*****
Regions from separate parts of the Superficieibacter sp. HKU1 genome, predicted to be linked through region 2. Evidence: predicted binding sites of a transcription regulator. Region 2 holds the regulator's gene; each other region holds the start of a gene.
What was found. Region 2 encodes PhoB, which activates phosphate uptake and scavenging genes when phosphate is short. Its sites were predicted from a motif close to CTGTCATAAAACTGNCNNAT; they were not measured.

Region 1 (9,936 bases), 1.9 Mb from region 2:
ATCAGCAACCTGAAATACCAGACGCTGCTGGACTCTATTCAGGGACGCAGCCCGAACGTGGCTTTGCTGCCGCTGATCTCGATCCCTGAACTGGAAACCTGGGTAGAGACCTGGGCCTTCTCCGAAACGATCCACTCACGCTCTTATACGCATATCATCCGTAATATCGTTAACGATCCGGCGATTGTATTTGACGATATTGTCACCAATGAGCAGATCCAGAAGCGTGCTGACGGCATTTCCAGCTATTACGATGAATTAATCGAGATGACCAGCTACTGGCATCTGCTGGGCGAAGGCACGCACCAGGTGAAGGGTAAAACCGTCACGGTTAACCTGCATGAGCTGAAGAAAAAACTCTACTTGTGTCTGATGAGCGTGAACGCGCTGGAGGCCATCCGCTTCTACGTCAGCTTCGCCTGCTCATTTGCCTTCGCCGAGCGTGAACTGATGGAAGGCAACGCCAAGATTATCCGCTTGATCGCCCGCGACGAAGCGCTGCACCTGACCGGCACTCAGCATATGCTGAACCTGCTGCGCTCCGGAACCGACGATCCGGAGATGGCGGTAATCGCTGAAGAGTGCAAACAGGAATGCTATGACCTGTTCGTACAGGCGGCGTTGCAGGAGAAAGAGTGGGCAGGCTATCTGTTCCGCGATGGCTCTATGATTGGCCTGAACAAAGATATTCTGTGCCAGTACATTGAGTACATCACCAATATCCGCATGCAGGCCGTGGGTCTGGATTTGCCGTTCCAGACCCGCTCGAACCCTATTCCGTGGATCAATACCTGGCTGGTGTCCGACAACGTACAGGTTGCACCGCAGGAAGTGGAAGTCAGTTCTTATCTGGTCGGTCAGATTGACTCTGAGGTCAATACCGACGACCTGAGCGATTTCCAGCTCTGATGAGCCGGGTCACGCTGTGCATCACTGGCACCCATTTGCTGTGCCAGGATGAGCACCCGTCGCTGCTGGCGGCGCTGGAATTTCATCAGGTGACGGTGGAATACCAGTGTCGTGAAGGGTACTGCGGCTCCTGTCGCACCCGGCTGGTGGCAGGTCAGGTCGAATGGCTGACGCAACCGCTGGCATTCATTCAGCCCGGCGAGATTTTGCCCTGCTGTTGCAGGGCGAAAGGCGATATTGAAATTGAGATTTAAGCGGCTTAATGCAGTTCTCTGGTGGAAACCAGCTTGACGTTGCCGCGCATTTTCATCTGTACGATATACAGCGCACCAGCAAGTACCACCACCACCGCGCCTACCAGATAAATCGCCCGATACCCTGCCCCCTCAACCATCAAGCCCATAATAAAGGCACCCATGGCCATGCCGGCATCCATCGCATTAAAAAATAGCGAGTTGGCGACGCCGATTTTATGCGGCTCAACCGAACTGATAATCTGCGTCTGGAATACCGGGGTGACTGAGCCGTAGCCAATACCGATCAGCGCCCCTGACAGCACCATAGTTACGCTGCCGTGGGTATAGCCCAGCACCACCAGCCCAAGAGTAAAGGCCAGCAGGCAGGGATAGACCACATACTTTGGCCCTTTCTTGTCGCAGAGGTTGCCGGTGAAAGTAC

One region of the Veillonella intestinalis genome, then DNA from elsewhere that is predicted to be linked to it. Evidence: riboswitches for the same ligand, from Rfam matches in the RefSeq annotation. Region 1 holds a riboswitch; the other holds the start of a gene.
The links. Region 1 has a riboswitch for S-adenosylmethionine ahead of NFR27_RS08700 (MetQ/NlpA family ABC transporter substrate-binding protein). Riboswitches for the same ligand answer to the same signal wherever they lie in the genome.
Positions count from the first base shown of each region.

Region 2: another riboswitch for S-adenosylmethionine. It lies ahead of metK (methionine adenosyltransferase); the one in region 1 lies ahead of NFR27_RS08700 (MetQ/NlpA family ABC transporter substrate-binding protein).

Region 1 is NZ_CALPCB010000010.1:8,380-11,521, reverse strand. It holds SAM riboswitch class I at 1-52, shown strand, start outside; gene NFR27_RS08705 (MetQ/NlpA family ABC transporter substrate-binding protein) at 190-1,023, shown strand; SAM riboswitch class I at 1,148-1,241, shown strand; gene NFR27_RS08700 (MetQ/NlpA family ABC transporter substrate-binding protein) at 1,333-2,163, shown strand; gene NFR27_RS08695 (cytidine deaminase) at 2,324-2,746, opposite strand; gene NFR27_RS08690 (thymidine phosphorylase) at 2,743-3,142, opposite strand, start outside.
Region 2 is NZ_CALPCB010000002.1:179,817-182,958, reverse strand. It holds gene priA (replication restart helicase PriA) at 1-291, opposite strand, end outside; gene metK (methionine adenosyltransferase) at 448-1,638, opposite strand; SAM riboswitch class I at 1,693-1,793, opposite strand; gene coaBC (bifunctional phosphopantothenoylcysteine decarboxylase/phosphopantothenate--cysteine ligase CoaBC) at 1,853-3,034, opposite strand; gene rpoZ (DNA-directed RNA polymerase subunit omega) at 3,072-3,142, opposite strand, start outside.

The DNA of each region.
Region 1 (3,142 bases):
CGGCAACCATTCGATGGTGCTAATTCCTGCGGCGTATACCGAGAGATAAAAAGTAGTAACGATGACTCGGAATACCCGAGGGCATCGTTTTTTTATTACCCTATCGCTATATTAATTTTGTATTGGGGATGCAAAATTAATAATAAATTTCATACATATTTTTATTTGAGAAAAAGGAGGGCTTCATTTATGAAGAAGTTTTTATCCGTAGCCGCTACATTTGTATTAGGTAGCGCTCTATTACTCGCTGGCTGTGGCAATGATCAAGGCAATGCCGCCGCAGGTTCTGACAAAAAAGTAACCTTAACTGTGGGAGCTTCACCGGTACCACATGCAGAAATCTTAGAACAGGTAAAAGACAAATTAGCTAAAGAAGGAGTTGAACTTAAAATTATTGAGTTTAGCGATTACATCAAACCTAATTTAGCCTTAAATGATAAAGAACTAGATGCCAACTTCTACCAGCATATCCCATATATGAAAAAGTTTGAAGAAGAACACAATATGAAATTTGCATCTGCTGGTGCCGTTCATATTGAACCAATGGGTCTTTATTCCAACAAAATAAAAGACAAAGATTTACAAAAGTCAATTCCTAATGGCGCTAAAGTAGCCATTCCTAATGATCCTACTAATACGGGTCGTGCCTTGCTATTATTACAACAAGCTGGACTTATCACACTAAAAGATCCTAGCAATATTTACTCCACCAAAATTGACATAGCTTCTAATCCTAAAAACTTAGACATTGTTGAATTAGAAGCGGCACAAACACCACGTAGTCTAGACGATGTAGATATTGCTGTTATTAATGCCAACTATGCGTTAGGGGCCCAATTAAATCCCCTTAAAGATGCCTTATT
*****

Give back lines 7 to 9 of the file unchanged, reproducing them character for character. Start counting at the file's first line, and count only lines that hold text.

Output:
Positions count from the first base shown of each region.

Region 2: another riboswitch for S-adenosylmethionine. It lies ahead of metK (methionine adenosyltransferase); the one in region 1 lies ahead of NFR27_RS08700 (MetQ/NlpA family ABC transporter substrate-binding protein).

Region 1 is NZ_CALPCB010000010.1:8,380-11,521, reverse strand. It holds SAM riboswitch class I at 1-52, shown strand, start outside; gene NFR27_RS08705 (MetQ/NlpA family ABC transporter substrate-binding protein) at 190-1,023, shown strand; SAM riboswitch class I at 1,148-1,241, shown strand; gene NFR27_RS08700 (MetQ/NlpA family ABC transporter substrate-binding protein) at 1,333-2,163, shown strand; gene NFR27_RS08695 (cytidine deaminase) at 2,324-2,746, opposite strand; gene NFR27_RS08690 (thymidine phosphorylase) at 2,743-3,142, opposite strand, start outside.